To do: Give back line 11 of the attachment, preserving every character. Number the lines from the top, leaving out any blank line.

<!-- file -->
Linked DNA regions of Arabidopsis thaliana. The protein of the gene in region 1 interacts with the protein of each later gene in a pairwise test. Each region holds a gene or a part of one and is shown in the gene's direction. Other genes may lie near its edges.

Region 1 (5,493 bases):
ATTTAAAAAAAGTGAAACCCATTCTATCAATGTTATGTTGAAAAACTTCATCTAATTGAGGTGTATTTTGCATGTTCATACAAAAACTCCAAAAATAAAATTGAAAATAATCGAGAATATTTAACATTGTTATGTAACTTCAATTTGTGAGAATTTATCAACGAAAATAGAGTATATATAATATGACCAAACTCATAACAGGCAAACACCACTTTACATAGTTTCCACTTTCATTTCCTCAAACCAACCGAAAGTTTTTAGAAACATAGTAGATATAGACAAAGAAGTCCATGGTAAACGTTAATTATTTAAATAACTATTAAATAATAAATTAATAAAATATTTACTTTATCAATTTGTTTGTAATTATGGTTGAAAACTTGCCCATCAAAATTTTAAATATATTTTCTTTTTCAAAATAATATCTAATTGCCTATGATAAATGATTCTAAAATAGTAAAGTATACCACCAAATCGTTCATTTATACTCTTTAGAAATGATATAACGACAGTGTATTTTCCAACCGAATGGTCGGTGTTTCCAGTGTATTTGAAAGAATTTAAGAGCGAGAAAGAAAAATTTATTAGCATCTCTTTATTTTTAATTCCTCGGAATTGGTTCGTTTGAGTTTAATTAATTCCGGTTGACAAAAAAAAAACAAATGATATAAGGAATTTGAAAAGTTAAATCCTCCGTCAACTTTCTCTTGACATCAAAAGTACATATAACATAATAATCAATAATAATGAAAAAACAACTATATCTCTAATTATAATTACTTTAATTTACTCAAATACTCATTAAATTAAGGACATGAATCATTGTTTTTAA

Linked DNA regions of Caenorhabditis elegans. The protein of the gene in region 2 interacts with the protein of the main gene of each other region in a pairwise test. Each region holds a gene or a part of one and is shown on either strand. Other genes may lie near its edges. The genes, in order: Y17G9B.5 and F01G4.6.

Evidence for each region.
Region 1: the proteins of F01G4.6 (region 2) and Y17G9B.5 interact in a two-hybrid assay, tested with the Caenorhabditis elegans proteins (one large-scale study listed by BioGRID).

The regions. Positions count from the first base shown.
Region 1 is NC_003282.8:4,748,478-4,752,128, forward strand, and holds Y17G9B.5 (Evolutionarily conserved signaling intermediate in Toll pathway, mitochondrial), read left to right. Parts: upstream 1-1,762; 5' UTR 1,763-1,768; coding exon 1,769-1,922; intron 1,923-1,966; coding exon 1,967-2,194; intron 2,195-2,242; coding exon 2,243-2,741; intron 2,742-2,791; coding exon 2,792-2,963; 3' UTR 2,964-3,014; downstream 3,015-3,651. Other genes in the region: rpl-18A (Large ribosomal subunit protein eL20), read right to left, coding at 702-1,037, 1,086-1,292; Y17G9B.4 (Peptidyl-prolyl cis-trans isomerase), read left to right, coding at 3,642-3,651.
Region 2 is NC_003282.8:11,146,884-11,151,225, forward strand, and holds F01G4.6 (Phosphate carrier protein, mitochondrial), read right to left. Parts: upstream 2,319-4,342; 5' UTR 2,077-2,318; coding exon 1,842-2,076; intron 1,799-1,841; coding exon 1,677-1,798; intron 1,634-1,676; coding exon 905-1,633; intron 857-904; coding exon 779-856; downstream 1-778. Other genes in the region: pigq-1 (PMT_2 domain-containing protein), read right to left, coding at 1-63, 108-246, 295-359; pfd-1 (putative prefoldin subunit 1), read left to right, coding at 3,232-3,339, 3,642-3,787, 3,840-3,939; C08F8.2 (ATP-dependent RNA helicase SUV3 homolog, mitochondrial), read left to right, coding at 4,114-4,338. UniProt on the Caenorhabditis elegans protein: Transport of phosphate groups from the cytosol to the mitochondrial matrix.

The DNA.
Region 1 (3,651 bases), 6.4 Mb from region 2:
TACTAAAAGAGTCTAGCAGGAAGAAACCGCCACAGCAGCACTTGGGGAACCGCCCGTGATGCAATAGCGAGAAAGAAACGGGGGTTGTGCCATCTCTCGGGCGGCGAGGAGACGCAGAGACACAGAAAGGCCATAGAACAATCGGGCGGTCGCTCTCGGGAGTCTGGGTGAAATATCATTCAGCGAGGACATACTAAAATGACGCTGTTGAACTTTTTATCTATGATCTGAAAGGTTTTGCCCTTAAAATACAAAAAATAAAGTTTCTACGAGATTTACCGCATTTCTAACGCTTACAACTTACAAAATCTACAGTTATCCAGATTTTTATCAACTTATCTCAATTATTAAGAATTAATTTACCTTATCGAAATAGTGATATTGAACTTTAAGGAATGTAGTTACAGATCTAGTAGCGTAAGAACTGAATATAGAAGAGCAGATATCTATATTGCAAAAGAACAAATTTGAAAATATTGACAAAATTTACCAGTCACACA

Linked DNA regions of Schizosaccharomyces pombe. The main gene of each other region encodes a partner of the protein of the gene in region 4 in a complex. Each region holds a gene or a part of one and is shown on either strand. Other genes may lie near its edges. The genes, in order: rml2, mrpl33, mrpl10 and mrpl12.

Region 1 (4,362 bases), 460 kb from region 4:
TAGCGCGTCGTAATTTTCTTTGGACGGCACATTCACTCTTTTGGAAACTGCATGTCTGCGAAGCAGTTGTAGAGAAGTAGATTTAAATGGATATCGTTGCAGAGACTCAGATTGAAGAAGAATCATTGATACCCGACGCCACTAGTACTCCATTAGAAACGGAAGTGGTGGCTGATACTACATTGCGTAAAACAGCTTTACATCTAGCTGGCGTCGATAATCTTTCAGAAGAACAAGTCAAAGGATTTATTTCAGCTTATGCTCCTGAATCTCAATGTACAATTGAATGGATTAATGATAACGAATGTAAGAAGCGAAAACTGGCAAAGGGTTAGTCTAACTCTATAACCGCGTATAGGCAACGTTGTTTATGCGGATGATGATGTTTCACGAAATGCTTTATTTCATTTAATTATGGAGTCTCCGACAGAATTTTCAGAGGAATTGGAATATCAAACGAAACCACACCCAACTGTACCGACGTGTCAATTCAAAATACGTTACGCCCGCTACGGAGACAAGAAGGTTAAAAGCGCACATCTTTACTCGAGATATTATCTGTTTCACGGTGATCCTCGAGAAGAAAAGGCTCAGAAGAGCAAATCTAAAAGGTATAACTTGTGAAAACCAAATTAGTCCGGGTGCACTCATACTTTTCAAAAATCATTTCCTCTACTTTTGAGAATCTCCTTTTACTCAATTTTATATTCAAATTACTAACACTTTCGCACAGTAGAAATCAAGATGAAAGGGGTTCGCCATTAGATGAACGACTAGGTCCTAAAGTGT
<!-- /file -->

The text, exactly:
Region 1 (3,651 bases), 6.4 Mb from region 2: